Wednesday, April 18, 2018

It's Not The Data You Collect

It's not the data you collect, it's how you interpret that data that matters.

During WWII, when planes returned with battle damage they were repaired and returned to service. Because so many of the returning planes had damage in the wings and fuselage, there was a suggestion made to add armor to the areas that were showing damage.

That plan might have been carried out except for Abraham Wald. Dr. Wald was a statistician. He looked at the battle damage reports on returning aircraft and noticed the obvious. These were returning planes. That meant that the damage they had received was not enough to prevent them from flying.

Since he understood that aerial combat was never precise enough to hit another aircraft in an exact spot, but was simply shooting and getting hits wherever they might, he was only looking at part of the data. The rest of the data was smashed into the dirt of France and Germany. The planes that did not return held the real information.

Since those planes were unavailable for inspection, he reversed the thinking. Of the planes that had returned with battle damage, where had they not been hit? In the cockpit, engine, and tail. If additional armor plate was going to be effective, that's where it should be installed.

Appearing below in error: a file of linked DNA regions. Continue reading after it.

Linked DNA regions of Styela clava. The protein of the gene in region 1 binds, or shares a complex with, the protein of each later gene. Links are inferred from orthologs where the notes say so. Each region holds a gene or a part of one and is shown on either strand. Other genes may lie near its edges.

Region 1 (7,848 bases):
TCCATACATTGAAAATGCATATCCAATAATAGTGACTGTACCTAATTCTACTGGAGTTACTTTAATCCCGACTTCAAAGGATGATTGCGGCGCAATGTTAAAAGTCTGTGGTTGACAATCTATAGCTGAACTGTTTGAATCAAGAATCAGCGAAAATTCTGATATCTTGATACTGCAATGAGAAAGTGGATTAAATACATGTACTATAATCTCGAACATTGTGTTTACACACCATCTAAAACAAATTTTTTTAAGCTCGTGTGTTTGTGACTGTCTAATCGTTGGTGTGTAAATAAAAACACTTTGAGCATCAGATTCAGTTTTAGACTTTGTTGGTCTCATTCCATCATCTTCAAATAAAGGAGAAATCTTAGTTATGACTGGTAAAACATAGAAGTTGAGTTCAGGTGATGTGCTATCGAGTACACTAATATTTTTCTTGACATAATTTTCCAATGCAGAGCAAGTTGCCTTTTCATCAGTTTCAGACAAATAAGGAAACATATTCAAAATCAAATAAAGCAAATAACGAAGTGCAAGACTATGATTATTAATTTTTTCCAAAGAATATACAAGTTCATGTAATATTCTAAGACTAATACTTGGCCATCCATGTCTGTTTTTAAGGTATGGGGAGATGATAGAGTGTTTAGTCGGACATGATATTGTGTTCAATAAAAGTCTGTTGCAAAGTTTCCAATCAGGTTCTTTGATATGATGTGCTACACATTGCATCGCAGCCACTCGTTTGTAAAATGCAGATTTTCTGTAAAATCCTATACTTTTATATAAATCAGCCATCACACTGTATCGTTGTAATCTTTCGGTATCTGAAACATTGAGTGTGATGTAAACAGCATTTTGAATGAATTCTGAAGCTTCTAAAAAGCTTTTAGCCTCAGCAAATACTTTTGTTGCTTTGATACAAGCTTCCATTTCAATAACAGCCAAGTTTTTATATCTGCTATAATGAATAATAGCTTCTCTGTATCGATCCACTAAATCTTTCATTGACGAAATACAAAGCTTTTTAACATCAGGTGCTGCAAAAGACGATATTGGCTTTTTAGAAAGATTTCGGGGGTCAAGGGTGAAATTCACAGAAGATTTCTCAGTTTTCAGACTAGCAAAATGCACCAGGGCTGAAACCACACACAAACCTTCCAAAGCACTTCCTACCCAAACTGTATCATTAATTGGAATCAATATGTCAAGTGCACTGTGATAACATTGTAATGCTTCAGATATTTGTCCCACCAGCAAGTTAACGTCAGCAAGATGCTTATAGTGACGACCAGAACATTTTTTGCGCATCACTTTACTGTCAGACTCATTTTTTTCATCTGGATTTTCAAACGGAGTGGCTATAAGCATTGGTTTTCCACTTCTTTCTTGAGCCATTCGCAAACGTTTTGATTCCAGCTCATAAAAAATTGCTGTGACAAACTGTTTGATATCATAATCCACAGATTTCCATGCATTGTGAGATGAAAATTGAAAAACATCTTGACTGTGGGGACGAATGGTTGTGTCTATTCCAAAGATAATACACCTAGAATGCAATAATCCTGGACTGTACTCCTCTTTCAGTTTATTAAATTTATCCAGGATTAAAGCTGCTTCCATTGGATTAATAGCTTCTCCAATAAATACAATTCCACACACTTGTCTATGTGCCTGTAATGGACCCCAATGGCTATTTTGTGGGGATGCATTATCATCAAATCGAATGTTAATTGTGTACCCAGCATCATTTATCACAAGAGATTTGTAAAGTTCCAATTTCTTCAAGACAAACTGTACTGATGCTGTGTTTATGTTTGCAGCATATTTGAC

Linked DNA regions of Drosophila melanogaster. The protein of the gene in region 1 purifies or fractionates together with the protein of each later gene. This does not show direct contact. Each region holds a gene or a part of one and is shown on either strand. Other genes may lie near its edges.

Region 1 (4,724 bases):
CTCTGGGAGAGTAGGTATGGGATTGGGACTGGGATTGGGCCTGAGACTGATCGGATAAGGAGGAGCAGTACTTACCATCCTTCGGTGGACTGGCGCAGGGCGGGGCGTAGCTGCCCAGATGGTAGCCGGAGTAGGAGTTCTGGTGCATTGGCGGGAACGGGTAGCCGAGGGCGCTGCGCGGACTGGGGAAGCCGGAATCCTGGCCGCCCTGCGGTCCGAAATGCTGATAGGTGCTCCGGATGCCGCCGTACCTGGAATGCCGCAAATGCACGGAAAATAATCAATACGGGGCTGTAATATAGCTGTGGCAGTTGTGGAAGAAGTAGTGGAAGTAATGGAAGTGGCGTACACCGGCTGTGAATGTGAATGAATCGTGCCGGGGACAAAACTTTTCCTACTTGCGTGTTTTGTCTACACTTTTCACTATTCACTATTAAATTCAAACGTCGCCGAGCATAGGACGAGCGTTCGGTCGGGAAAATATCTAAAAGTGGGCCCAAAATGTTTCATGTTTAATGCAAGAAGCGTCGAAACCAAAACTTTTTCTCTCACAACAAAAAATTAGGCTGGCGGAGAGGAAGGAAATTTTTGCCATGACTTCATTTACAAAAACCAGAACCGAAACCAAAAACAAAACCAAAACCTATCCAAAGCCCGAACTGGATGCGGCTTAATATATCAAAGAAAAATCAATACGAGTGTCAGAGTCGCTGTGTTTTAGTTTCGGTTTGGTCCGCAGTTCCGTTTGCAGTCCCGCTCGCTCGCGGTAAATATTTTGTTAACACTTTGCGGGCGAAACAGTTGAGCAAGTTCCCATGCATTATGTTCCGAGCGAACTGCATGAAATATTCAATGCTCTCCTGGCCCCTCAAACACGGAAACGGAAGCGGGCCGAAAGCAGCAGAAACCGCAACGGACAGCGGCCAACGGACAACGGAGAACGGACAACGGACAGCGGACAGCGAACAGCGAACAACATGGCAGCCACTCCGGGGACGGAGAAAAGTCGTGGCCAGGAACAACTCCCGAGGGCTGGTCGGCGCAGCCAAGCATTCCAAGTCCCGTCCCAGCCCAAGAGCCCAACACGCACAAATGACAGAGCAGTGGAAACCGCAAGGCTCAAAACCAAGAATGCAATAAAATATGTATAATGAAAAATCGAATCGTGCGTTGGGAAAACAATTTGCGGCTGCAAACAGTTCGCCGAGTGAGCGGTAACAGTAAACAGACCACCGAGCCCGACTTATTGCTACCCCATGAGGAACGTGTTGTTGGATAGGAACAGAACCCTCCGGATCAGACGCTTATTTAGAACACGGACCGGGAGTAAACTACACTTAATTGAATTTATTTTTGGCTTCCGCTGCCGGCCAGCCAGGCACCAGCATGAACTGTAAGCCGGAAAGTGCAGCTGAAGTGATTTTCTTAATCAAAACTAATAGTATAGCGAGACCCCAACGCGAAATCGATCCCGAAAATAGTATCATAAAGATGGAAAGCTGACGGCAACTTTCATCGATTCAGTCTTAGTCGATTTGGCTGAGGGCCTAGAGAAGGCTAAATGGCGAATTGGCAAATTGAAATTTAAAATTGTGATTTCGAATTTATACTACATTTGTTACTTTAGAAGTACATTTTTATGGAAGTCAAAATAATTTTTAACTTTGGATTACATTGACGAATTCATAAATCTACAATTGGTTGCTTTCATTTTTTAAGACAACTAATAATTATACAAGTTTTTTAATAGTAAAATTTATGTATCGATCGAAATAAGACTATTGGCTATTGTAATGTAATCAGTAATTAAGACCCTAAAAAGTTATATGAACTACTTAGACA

His logic carried the day, the Army Air Corps added armor as he suggested. If you can do graduate level statistics, here's the math behind it.


Borepatch said...

For folks who are interested (and mathematically inclined), the field of Operations Research is the formal name.

Old NFO said...

And that simple armor has graduated into the 'tubs' we see today in the likes of the A-10!

Will said...

Drawings like that, and the tv show "12 O'clock High" give the idea there is lots of room in the B-17. Not hardly! I'm a small guy, and moving around in that plane brings to mind an old-fashioned phone booth. Space is tight. Wearing the high-altitude cold-weather gear must have required the grace of a ballerina to move without hanging up on every protruding object and edge. That cockpit seems as tight as a Miata or RX-7.